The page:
Zanzibar has been an important maritime port for millennia. A stroll through the market, its current structure dating to 1904, affords a chance to see centuries-old traditions and a unique culinary heritage at the crossroads of civilizations.
Chef Lucas Wollman, of luxury hotel Kilindi, leads us through the market.
On Zanzibar, or Spice Island, the market is a chaotic collision of cultures. You can imagine the merchants of yesteryear bartering goods from all corners of the globe.
Locals visit among the produce stands.
Chef Wollman makes sorbet with the mabungo fruit.
Crazy-looking litchis sport prickly red spikes.
Stalls are brimming with 10 banana varieties including the dainty “lady finger” and the larger “elephant hand.”
A vendor prepares freshly pressed sugar cane juice with a vintage press.
Avocados are stored in a woven basket.
African avocados are light in color, displayed here in shades of yellow and green.
Large, vibrant cucumbers are stacked at a produce stand.
There are mountains of pineapples.
Cassave root is available for purchase.
Onions and ginger line one stall.
A man prepares onions with baskets ready.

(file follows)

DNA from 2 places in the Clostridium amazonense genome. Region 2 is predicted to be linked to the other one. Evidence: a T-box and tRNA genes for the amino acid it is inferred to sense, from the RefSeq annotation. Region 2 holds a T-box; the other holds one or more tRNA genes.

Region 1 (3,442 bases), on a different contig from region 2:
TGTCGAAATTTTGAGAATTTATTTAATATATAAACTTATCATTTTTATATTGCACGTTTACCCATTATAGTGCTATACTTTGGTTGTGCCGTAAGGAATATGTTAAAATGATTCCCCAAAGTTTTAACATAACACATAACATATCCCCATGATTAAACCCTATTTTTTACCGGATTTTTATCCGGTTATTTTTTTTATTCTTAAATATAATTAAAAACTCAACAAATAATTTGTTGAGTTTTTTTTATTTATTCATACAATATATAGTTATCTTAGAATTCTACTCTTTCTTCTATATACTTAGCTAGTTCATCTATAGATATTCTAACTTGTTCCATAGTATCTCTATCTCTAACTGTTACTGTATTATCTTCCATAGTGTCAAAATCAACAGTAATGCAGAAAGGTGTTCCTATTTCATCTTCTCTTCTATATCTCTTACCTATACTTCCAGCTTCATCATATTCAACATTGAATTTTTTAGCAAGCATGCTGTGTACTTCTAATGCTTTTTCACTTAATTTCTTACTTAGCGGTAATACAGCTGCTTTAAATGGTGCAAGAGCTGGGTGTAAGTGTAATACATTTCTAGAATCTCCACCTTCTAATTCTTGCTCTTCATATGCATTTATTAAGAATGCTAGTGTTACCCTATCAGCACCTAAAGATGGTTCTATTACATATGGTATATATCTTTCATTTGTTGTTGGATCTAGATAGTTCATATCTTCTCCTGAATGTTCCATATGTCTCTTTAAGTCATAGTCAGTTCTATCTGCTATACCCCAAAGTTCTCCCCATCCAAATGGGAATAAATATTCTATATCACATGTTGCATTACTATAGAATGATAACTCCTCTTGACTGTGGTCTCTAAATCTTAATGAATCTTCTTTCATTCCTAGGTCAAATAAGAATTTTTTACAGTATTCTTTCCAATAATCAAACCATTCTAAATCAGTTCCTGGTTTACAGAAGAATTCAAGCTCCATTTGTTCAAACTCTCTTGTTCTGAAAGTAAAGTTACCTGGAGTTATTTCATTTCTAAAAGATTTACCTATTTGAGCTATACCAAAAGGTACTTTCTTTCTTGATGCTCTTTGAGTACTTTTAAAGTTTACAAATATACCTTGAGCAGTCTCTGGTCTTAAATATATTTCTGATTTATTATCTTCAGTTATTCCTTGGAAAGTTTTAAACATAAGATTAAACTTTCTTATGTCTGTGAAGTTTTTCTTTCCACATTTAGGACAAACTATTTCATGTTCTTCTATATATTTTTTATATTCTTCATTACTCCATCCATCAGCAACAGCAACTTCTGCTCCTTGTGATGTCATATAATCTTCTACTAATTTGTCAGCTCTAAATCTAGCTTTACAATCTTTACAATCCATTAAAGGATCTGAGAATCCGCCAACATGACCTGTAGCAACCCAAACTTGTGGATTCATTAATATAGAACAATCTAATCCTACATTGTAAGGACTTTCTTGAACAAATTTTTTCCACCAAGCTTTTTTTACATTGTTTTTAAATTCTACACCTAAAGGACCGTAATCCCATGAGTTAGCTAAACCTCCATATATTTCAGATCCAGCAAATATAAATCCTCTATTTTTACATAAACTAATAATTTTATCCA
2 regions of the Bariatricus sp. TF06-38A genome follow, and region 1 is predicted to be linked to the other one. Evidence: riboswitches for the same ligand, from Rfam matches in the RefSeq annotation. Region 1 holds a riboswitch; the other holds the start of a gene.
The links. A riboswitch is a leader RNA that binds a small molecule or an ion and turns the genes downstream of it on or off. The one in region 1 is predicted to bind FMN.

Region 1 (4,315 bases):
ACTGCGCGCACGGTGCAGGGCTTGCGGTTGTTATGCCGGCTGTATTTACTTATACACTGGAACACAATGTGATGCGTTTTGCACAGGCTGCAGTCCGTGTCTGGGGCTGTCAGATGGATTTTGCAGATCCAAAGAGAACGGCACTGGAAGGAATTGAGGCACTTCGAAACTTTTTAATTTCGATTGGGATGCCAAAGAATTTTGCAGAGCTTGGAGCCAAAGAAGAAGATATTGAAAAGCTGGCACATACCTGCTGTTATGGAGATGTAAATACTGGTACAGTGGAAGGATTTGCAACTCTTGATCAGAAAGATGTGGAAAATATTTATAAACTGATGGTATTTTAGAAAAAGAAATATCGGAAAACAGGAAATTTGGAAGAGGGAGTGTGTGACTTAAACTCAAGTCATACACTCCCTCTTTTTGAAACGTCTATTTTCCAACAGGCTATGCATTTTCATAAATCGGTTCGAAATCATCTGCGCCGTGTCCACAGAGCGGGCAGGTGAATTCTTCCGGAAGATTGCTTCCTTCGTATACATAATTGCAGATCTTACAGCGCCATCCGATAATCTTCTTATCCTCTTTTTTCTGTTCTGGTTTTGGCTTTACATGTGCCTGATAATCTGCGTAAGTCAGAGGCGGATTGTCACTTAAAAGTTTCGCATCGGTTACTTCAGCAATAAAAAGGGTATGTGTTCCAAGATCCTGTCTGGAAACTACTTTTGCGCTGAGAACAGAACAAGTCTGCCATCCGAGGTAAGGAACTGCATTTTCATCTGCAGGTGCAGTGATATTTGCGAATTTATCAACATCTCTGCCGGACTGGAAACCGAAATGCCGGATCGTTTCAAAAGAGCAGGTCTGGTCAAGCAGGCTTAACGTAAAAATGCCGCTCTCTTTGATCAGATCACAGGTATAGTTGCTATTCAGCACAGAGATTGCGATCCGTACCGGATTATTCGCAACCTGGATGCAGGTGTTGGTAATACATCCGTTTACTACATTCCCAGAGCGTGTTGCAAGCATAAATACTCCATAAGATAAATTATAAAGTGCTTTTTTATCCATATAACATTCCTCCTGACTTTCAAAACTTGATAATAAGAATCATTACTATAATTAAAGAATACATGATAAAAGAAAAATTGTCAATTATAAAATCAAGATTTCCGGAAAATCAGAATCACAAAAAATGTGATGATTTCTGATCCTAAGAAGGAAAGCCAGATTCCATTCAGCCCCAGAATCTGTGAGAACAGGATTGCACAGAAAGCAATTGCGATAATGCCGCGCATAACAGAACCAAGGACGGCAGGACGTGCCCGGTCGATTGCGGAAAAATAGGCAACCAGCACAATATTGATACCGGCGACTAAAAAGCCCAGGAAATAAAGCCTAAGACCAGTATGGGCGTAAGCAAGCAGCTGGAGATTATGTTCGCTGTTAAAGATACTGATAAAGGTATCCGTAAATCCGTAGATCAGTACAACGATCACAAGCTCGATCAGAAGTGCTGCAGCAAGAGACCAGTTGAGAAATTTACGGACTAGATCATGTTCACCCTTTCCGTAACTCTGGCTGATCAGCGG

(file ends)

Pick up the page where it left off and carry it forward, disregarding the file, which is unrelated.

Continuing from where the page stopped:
Bright tomatoes are on display.
Delicious limes are available by the bag.
Giant jackfruits are available.
Bushels of leafy greens are available.
A local variety of spinach is available.
Lentils and beans fill multicolored sacks.
Spices and coconuts are on offer.
Peruse pyramidal piles of turmeric.
Colorful vats of dried hibiscus and spices will catch your eye.
Cinnamon overflows from burlap sacks.
Cloves of cinnamon are available as decorative objects for cars or souvenirs.
Shoppers can scoop up dried hibiscus.
Nutmeg is displayed beneath a red tarp.
Mint and cilantro are available.
Chef Wollman picks up a bunch of herbs at a stall.
Tubs of rice varieties show global grains.
Women wrapped in colorful khangas cook up chapatis over an open-air fire.
Chef Wollman purchases chapati, a flatbread like roti.
Colorful pasta fills bags of various shapes and sizes.
Before you even step into the fish market, the soft melodic hum of Swahili washes over you.
The morning auction is a musical sing-song as men, wearing traditional kofia (embroidered caps), call out their bids for the fresh catch of the day.
Piles of squid, tuna, barracuda and glistening octopus are artfully arranged on ceramic tiles.
The seafaring Swahili people are masterful fishermen.
Fresh fish are displayed in a basket.
Vendors standby at seafood stalls.
A seafood vendor cleans a large fish.
A variety of fish are on offer.
Dried octopus is displayed among other local catches.
Shellfish are organized neatly at the fish market.
Many fisherman still use the traditional dhows, canoes carved from mango trees.
Traditional bamboo fish traps are dropped into the sea.
Come face to face with chickens strutting on top of wicker cages.
Butchered chickens are displayed, feet up.
A butcher laughs in the meat market.
Goat hangs at the meat market.
Fabrics and other gifts are available among winding stalls.